How to Use Forex Bounce Strategy

by Tom Streissguth, Demand Media
    Price trends as indicated by the EMA are the basis of the bounce strategy.

    Price trends as indicated by the EMA are the basis of the bounce strategy.

    Forex ("FOReign EXchange") traders speculate on the rise and fall of currency pairs: two major currencies, such as the U.S. dollar and euro, that rise and fall with the relative strength of each currency. Traders looking for quick profits in this fast-moving market can make use of the bounce strategy. Using short-period price charts, the trader sets a moving average line and plays the "bounce" off that line when the currency pair reaches it. This technique, which can also apply to day trading in stocks, requires careful and constant attention to the market in active trading periods.

    Setting Up

    With your forex brokerage account active, select a short-term price chart of the currency pair you are trading. A 15- or 5-minute chart works well with the bounce strategy, which is designed for short-term trading in which you open and close a position within an hour, and often quite a bit faster. The bounce strategy can work whether a currency pair is trending higher or lower; in the forex market, traders can either buy ("go long") or sell ("short") an individual pair.

    Moving Average

    Display an exponential moving average, or EMA, that measures the average closing price of the currency pair over the last 25 to 50 trading periods. Your online broker should provide this basic technical indicator through a pull-down menu or similar device. Select the EMA period and have it display on your chart in a contrasting color so that it is easy to compare with the price indicators. Varieties of the bounce strategy use multiple EMAs in combination; or require that you confirm a longer-term trend by comparing it with a much shorter period; 1-hour with 5-minute charts, for example.

    Considerations

    The bounce strategy is based on the theory that a sharp trend in price will eventually retrace to the moving average, then bounce off that average and resume its previous move. In the currency market, the bounce strategy works because many active traders are taking their cues from the EMA indicator, moving the market together with the dominant trend when there is no fundamental or market-moving news to consider.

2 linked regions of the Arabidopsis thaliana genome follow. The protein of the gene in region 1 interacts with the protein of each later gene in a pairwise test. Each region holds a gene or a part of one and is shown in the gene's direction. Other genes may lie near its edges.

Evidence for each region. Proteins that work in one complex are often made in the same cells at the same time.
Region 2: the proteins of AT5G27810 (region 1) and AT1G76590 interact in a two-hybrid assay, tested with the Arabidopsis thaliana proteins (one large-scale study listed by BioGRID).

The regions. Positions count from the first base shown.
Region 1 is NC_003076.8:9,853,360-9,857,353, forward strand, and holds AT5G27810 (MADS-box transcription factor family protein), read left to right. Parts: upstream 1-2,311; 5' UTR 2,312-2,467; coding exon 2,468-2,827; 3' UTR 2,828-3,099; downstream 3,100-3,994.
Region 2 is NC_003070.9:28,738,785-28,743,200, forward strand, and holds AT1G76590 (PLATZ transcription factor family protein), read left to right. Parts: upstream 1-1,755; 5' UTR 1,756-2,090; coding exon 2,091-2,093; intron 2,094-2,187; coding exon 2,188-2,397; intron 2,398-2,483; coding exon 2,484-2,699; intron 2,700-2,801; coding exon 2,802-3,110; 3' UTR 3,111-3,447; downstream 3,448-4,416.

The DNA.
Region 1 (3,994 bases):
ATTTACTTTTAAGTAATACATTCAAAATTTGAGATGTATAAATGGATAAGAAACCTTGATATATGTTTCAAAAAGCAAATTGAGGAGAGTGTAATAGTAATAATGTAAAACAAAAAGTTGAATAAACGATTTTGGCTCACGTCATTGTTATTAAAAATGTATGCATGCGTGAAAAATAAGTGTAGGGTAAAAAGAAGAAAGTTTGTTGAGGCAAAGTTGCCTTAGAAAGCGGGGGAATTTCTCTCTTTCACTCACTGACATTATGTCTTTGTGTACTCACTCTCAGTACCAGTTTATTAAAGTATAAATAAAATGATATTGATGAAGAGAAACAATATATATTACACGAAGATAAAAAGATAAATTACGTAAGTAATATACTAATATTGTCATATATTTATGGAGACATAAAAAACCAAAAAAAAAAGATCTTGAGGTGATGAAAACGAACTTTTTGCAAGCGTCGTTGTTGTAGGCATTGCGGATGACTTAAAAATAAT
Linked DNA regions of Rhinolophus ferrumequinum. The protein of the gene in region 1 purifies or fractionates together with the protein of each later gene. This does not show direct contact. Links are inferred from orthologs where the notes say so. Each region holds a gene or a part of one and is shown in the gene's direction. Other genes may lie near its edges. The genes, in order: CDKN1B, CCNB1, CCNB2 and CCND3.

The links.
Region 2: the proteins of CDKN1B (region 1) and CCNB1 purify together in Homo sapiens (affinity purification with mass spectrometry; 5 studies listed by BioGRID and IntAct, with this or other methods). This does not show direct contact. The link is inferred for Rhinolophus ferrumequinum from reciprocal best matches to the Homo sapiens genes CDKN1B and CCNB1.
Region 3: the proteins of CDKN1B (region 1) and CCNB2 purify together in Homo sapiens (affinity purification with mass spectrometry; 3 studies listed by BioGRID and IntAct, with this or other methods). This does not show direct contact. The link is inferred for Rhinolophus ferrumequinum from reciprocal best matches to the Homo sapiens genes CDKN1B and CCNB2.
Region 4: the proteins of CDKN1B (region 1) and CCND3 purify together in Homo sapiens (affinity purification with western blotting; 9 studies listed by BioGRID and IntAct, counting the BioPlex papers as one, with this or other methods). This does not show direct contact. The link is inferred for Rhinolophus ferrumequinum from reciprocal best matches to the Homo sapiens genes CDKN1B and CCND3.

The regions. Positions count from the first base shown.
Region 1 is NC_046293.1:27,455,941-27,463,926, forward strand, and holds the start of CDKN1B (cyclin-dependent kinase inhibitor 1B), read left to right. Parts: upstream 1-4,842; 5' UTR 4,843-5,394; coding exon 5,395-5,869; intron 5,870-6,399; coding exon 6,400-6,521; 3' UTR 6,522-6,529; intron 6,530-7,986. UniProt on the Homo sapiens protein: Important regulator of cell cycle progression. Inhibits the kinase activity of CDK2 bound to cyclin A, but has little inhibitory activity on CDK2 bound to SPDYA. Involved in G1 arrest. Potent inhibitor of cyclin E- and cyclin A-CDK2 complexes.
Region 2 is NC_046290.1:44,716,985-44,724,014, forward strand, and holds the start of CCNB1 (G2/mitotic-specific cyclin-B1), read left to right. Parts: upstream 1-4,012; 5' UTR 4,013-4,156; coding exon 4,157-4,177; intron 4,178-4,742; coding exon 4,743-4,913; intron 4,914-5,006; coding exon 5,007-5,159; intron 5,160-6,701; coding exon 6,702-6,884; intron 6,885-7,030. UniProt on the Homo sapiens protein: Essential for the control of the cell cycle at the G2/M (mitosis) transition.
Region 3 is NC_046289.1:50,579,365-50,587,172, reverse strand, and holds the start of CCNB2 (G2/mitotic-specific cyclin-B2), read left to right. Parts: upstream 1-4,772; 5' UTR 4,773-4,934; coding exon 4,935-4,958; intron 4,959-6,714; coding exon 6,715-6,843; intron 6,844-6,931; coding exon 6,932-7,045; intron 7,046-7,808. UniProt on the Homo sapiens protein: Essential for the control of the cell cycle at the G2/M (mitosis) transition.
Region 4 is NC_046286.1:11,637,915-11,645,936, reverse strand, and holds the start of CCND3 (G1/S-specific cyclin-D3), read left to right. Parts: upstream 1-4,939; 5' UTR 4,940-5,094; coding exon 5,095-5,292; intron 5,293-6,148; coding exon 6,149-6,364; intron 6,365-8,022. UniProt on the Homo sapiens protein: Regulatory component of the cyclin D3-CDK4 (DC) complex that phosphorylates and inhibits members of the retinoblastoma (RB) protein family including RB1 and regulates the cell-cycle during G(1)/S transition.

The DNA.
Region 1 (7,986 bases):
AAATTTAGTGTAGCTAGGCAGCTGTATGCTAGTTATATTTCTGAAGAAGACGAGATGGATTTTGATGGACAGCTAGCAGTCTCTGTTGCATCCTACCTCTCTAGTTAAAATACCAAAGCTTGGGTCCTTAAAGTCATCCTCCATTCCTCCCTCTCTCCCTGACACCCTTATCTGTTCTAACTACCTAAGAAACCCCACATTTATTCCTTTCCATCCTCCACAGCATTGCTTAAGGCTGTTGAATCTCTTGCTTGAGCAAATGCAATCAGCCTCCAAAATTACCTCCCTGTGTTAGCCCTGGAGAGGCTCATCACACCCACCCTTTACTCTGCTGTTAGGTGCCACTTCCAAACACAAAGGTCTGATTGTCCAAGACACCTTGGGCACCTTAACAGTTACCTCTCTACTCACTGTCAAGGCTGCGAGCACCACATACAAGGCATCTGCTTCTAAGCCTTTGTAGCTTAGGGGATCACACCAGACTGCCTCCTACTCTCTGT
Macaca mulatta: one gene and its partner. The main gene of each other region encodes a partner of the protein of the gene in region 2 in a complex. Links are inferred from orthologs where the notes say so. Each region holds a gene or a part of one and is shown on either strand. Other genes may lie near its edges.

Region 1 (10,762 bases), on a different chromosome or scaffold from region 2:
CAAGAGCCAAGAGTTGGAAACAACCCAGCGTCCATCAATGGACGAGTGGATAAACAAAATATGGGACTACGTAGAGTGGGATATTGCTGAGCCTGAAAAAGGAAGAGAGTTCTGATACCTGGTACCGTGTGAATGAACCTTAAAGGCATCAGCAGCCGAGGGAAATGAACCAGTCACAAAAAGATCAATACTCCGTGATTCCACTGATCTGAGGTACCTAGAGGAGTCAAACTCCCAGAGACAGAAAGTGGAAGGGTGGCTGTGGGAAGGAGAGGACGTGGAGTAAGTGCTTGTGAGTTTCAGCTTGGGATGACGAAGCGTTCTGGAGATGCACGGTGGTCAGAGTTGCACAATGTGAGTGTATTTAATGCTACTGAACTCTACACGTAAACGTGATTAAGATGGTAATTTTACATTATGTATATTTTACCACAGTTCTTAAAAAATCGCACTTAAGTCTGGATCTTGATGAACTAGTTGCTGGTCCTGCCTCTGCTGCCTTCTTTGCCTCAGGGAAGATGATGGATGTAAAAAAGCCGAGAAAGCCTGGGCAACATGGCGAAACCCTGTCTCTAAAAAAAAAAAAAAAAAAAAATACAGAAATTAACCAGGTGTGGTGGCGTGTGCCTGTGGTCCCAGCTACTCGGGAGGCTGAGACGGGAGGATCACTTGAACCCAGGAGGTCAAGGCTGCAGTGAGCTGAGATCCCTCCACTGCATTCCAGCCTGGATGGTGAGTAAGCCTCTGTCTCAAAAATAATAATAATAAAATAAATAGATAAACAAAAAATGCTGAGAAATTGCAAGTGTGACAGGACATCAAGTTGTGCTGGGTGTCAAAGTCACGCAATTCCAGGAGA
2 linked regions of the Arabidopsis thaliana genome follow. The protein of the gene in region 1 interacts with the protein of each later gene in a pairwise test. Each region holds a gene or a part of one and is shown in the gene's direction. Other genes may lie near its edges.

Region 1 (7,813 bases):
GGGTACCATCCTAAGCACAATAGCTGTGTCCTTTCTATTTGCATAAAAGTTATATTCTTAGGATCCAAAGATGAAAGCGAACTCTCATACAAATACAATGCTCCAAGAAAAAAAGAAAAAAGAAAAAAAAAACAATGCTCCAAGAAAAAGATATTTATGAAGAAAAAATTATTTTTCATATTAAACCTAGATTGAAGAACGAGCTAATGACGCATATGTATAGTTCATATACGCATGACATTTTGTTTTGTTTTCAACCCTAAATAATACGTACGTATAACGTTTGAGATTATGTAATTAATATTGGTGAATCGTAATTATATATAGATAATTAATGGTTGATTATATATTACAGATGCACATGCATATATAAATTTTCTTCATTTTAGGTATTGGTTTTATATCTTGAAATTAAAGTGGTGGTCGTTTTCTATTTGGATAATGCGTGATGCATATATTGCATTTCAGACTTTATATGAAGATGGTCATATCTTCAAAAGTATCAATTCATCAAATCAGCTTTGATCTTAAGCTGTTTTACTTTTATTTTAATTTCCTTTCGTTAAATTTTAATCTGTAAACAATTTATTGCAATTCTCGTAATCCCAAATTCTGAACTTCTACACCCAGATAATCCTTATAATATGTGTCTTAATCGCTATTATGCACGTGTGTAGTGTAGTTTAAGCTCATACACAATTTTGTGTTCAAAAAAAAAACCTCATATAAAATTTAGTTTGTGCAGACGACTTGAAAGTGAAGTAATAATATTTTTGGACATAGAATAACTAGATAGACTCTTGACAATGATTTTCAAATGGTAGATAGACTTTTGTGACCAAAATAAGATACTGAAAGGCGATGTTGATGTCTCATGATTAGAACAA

Uptrends

    If the price of your pair is trending up and fluctuating above its moving average, buy the pair after it bounces off the moving average. When the price falls below the EMA line, set a limit buy order just above the line. After the order fills -- if it does -- ride the pair up until the price stalls, then close it out by entering a sell trade. Set your stop about 20 pips below the entry point. Currency traders deal in "pips," an acronym for "percentage in point." This is the smallest increment of value in the pair, as tracked by the forex market. You're looking to take a small profit in the bounce, not hold the trade open for a large gain.

    Downtrends

    If your pair is trending down and hovering below the moving average, you will short the pair when it rises to the EMA and then retreats. If the pair rises above the EMA, set a limit sell order just below the line. When the pair moves down, resuming its dominant trend, your order will fill; you ride the move until it stalls, then close the trade with an offsetting buy order. Set a stop of about 20 pips above the entry price. Never keep your position open if you're ending your session, whether you're long or short. The idea is a short-term gain, which you can repeat every time the price hits the EMA.

    Warnings

    Don't use the bounce strategy at the market openings, when announcements or news surprises tend to move the prices in unpredictable ways. Also, don't try the bounce when the currency pair you're trading is moving aimlessly around the EMA, and no trend is present. Always consider the dominant trend, as shown on your 15-minute chart by the general direction of the pair over the last 24 hours. Always trade using stop-loss orders, and don't risk more than 2 or 3 percent of your capital on any single trade.

    About the Author

    Tom Streissguth has worked for over 15 years in the legal field as a writer and legal assistant, and has authored numerous articles on Social Security disability law. He has many nonfiction and reference titles in print, including works for The Gale Group and Lerner. He holds a Bachelor of Arts from Yale University.

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